And from that inauspicious start, the film gets further bogged down in a meandering plot, a few anti-climaxes, and a series of sequences that aren’t even passable at pretending to be suspenseful. As D’Leh et al. make their way through the mountains and down into the jungle, they eventually catch up with Evolet and the rest and actually manage to free them before giant feathered velociraptors (or something) attack and everybody gets re-kidnapped. D’Leh and his buds set out once more in pursuit of their captive brothers and sisters, but the shallow characterizations make it impossible to care about the two lovers reuniting, and what should have been a one-act journey that feeds into the larger narrative instead becomes the entire story. Out hunting one night on the trail, D’Leh falls into a pit and encounters a saber-toothed tiger, a threat that’s rendered comically inert by the cheap and cartoonish computer effects. The tiger is trapped under a log, and D’Leh opts to set it free instead of killing it, though apparently the tiger understands D’Leh’s frustrated warning, “Do not eat me,” since it just sniffs him and lets him go. Believe it or not, this is part of Emmerich’s wacky plan: D’Leh and Tic’Tic come across a black warrior tribe who anoint D’Leh as the “one who speaks to spear-tooth,” who has been spoken of in their prophecies as one who will lead them to freedom, or new life, or what have you. D’Leh rounds up the members of this new tribe — whose names are not important enough to remember, since Emmerich gave them as much weight as cardboard cut-outs — and begins to form an army to take down the still-fleeing bad guys.

That’s pretty much it. D’Leh and his group of fighters unite to fight their oppressors, who wind up being the Egyptians, who’ve been stealing folks from all over to build the pyramids. What started out as D’Leh’s journey to save his true love turns out to be a weird parable about Egyptian slaves, placing 10,000 BC somewhere between a B-level biblical epic and Emmerich’s own Stargate. But Emmerich and Kloser — who’s actually a composer, and who did the music for 10,000 BC, and who should really know better than to go anywhere near a word processor — can’t make the movie interesting to save their lives. The film builds no tension, creates no reason to invest in the characters, and gives the actors nothing to work with. Strait does nothing more than what he was cast to do, which is wear a loincloth and look vaguely concerned, while Belle probably doesn’t say 50 words in the entire film. More than a few characters die, too, but you never learn their names or spend enough time with them to make their loss matter. But Emmerich doesn’t seem to understand this, and in fact, he’s apparently operating under the assumption that holding the audience at a remove from the film and keeping them from truly entering the rhythm of the story is the only way to work. The best example of this is Sharif’s overwrought narration, which hampers the proceedings by summing up what a better filmmaker would have had the intelligence and skill to simply show. Then again, Emmerich has never proven himself to be that man, so why start now?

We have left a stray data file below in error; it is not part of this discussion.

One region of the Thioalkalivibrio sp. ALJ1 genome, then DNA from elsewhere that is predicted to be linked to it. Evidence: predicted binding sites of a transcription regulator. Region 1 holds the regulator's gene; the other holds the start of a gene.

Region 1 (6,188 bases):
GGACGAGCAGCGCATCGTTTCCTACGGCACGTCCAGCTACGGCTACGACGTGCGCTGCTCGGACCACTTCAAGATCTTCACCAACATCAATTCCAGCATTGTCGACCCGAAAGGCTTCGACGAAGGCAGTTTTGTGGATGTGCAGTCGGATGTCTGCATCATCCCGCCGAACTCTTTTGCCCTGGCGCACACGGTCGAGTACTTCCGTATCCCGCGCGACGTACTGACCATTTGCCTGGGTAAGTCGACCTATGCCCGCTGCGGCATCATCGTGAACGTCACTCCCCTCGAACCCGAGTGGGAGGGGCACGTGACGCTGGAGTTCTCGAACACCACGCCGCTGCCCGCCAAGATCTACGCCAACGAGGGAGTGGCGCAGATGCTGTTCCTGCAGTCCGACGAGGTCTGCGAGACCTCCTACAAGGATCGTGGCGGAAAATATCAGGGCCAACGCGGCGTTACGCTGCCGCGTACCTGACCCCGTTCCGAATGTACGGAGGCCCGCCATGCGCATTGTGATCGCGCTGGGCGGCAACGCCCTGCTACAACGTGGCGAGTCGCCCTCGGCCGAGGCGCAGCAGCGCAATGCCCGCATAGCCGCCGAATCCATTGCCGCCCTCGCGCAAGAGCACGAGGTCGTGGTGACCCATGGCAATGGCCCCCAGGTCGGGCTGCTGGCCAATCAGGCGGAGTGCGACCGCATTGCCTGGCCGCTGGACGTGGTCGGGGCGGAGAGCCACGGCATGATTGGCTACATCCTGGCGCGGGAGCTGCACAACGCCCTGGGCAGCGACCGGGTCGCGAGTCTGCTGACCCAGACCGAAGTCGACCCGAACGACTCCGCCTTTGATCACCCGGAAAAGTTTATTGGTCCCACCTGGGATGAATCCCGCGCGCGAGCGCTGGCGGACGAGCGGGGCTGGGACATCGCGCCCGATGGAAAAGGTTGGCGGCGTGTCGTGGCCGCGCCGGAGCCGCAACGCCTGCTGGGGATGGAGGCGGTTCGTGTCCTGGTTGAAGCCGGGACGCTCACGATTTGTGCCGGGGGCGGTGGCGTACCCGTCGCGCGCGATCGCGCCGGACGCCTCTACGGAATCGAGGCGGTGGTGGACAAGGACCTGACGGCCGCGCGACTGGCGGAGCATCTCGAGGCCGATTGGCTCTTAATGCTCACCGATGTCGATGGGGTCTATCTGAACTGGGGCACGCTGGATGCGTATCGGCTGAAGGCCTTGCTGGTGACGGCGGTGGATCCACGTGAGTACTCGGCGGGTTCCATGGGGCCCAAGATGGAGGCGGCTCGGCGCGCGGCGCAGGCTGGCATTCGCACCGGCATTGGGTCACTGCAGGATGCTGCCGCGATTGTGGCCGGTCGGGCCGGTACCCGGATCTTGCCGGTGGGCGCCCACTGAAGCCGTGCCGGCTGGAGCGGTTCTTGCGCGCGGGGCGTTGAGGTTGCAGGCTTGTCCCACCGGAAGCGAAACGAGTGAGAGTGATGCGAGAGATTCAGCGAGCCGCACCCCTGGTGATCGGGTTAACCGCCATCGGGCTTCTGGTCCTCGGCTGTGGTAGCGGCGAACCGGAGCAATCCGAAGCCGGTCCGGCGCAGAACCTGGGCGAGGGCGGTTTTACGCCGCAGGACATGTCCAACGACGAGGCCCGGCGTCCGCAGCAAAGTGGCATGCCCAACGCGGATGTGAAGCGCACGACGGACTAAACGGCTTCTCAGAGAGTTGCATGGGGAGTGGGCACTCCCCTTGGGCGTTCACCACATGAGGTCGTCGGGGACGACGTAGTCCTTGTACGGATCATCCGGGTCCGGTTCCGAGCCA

Daniel Carlson is the managing editor of Pajiba and a low-level employee at a Hollywood industry magazine. You can visit his blog, Slowly Going Bald.